Tuesday, March 20, 2012

Finesse Worms for Aggressive Early Season Bass

The snow has been sun cleared from the flat lands here in Colorado and the warm-water lakes are turning on. Pack a fast six-weight and some streamers in the car or truck so you can hit a local bass pond on lunch break or after work. The problem with the local-pond reprieve is, unless you know a secret gem or have access to private water, you will have to share your bass with others. This sometimes means you have to approach the situation from a slightly different angle (pun most certainly intended) than every other dude on lunch break. Back in the day—when I was stationed in North Carolina—the conventional lure of choice was a small and straight soft plastic like a mini Slug-Go worm or Bass Assassin jerkbait. We would rig it with no weight and fish it with a series of hard jerks that gave the worm a lively “walk-the-dog” action triggering aggressive strikes from normally tentative and educated bass. The fly rod version of this is a dubbing Finesse Worm. My favorite color combination is a dark olive Simi-Seal dubbing with a hot yellow Ice Dub for the tip. Use a two strand dubbing loop if you are using a 3/0 waxed monocord, or a four strand dubbing loop if you are using a 6/0 thread. This will provide certain rigidity to the finished worm, minimizing fouling tendencies and aiding in the flies ability to stay straight and “glide” farther after every aggressive strip during the retrieve. Make the worm from 3 ¼ to 3 ½ inches long and tie it on a Tiemco 777SP #4 hook. This is the ideal hook because it has a large, straight eye protruding out of a long, straight shank—perfect for jerkbait-type action. Tie an exaggerated thread head on these worms and even go so far as to add some Loon UV fly paint (or Knot Sense) or epoxy to create a tapered cone at the front…also to aid in the darting action. Fish the Finesse Worm on a nine foot 0x leader and use a Rapala knot or some other loop knot that will allow the fly to dart erratically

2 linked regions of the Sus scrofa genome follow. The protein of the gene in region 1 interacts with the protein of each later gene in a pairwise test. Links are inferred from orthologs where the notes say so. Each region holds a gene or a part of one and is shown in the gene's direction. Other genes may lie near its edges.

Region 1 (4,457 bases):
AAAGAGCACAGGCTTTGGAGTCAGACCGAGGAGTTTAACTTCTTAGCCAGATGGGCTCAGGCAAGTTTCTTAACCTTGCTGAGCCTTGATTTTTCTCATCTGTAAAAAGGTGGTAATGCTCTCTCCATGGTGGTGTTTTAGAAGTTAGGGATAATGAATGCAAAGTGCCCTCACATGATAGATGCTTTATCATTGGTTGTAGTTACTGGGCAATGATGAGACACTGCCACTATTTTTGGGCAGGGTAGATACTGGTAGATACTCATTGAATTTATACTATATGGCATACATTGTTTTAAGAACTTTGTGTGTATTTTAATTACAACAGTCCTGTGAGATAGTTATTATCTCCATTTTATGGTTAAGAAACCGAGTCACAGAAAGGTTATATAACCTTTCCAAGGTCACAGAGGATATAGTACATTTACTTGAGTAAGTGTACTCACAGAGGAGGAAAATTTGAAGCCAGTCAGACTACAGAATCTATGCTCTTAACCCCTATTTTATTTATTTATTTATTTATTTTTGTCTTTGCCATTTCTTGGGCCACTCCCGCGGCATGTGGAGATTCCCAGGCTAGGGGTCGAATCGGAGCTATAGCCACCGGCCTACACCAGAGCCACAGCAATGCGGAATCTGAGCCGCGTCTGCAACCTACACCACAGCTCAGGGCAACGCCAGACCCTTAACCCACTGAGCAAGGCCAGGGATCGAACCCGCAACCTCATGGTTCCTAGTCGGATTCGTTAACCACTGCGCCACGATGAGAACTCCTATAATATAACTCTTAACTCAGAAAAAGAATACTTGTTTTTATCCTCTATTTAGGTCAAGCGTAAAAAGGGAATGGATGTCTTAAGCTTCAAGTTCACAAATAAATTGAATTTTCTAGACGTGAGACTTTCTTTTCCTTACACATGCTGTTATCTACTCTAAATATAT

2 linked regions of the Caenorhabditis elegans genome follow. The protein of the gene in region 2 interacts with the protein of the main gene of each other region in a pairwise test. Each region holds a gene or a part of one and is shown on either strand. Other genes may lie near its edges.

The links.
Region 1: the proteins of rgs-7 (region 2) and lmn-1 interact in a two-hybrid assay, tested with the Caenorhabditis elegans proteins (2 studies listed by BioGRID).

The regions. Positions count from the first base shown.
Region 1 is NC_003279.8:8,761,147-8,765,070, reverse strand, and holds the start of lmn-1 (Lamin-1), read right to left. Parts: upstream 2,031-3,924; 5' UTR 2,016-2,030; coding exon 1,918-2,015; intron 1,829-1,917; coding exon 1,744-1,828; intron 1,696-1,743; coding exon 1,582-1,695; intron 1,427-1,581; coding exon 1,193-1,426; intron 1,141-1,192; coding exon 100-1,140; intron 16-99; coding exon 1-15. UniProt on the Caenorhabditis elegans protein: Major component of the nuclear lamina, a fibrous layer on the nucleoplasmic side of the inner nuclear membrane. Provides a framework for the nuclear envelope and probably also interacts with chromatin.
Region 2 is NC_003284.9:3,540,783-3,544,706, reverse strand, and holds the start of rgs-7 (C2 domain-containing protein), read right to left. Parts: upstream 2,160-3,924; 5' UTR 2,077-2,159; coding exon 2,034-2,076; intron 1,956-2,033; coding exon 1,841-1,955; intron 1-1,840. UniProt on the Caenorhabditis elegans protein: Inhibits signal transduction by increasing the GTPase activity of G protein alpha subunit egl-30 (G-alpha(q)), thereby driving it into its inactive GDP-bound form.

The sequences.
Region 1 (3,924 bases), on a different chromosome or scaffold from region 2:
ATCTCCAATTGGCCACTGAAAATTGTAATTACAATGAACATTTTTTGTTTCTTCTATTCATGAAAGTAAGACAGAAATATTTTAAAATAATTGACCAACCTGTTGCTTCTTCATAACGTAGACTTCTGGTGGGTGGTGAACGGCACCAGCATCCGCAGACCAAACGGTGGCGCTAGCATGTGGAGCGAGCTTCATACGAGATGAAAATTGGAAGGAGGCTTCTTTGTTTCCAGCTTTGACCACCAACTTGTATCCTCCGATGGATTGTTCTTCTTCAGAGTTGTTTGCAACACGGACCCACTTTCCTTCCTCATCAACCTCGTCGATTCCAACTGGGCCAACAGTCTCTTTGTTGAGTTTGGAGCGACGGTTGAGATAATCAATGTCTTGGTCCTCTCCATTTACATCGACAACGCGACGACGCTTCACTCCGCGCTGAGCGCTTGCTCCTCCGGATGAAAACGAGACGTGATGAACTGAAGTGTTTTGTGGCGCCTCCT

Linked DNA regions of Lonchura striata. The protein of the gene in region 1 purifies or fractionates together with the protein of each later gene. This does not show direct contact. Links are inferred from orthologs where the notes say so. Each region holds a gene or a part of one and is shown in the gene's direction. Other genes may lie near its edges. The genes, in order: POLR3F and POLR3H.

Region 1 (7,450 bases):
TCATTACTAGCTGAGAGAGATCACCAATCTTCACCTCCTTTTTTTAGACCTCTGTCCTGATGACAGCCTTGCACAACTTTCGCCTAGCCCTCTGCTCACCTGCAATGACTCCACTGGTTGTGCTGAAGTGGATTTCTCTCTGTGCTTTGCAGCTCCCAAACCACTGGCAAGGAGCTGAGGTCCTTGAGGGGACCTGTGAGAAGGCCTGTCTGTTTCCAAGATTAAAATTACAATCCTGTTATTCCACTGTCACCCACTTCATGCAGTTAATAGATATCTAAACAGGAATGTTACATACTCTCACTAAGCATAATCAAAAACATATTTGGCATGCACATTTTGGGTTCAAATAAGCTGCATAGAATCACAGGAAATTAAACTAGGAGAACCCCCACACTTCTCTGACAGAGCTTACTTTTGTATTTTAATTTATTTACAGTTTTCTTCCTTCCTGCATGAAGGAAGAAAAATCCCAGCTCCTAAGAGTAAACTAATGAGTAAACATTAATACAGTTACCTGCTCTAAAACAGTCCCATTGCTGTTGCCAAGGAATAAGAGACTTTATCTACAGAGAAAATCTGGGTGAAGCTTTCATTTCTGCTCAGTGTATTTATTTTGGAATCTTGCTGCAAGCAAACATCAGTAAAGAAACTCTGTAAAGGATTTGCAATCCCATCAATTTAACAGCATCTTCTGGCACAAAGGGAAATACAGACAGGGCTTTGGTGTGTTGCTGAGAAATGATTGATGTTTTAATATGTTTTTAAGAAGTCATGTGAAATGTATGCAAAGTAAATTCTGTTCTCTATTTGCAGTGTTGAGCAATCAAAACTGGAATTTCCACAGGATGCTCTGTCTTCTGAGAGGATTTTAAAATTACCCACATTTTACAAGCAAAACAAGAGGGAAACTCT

No comments:

Post a Comment

Note: Only a member of this blog may post a comment.